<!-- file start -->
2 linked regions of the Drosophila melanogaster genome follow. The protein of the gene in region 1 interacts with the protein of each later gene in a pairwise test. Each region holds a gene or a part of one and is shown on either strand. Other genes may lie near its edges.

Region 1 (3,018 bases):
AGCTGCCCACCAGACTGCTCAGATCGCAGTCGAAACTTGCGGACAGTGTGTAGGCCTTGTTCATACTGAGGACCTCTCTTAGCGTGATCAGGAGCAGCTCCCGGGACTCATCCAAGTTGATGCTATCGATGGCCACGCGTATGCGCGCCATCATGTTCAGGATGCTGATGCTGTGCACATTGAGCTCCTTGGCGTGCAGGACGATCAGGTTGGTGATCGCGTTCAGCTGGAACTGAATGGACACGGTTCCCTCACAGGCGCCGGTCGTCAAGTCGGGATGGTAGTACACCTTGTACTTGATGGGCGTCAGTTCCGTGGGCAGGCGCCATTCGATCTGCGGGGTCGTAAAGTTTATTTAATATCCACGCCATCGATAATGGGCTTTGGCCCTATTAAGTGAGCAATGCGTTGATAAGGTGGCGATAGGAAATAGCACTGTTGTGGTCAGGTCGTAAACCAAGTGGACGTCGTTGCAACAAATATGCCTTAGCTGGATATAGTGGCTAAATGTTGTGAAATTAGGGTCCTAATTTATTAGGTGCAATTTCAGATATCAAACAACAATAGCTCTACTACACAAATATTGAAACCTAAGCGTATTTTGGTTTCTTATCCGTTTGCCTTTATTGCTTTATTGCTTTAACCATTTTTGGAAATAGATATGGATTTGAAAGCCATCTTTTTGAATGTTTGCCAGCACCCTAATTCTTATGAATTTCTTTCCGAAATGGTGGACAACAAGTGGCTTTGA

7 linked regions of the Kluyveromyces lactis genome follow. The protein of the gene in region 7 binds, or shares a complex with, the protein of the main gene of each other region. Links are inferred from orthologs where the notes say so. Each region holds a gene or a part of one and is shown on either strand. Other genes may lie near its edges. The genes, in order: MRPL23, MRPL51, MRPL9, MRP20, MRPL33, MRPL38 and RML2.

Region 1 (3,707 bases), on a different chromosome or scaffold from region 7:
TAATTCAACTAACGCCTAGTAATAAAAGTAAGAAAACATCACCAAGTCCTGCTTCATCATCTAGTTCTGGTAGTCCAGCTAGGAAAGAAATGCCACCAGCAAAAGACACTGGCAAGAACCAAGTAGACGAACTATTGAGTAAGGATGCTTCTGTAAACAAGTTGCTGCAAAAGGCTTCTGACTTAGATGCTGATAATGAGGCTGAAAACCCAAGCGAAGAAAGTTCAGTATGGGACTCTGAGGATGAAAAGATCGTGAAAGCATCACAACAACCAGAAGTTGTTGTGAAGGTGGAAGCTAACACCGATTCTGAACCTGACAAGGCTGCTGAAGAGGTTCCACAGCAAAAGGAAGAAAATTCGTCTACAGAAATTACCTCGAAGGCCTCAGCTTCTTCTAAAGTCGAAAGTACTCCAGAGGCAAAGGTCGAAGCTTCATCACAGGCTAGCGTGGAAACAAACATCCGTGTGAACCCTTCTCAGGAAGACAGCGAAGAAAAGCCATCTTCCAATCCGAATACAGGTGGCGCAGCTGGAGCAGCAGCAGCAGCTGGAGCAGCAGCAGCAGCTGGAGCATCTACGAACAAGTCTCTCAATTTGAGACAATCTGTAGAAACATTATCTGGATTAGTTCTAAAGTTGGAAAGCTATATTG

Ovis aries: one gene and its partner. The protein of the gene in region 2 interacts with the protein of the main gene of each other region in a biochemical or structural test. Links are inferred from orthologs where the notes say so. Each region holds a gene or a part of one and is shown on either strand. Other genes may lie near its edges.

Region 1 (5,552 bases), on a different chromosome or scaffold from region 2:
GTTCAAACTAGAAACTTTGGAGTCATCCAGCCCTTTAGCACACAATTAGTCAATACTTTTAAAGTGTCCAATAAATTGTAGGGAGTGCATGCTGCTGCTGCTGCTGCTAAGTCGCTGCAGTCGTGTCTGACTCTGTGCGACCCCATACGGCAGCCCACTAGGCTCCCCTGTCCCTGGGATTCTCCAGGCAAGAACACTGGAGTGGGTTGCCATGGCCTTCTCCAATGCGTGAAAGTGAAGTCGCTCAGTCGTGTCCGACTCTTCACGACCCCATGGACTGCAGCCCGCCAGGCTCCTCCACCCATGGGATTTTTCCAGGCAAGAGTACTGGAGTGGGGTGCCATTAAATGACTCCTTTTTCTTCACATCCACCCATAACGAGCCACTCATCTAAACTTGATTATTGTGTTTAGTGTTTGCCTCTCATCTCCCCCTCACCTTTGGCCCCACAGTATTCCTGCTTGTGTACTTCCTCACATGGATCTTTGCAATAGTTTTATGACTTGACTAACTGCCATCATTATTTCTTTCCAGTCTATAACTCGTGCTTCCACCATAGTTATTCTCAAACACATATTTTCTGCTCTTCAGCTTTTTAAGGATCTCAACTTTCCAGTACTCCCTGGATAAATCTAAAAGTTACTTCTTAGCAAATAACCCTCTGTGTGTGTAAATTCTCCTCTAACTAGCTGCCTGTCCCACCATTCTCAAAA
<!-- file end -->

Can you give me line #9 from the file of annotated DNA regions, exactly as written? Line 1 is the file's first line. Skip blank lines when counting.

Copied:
GTTCAAACTAGAAACTTTGGAGTCATCCAGCCCTTTAGCACACAATTAGTCAATACTTTTAAAGTGTCCAATAAATTGTAGGGAGTGCATGCTGCTGCTGCTGCTGCTAAGTCGCTGCAGTCGTGTCTGACTCTGTGCGACCCCATACGGCAGCCCACTAGGCTCCCCTGTCCCTGGGATTCTCCAGGCAAGAACACTGGAGTGGGTTGCCATGGCCTTCTCCAATGCGTGAAAGTGAAGTCGCTCAGTCGTGTCCGACTCTTCACGACCCCATGGACTGCAGCCCGCCAGGCTCCTCCACCCATGGGATTTTTCCAGGCAAGAGTACTGGAGTGGGGTGCCATTAAATGACTCCTTTTTCTTCACATCCACCCATAACGAGCCACTCATCTAAACTTGATTATTGTGTTTAGTGTTTGCCTCTCATCTCCCCCTCACCTTTGGCCCCACAGTATTCCTGCTTGTGTACTTCCTCACATGGATCTTTGCAATAGTTTTATGACTTGACTAACTGCCATCATTATTTCTTTCCAGTCTATAACTCGTGCTTCCACCATAGTTATTCTCAAACACATATTTTCTGCTCTTCAGCTTTTTAAGGATCTCAACTTTCCAGTACTCCCTGGATAAATCTAAAAGTTACTTCTTAGCAAATAACCCTCTGTGTGTGTAAATTCTCCTCTAACTAGCTGCCTGTCCCACCATTCTCAAAA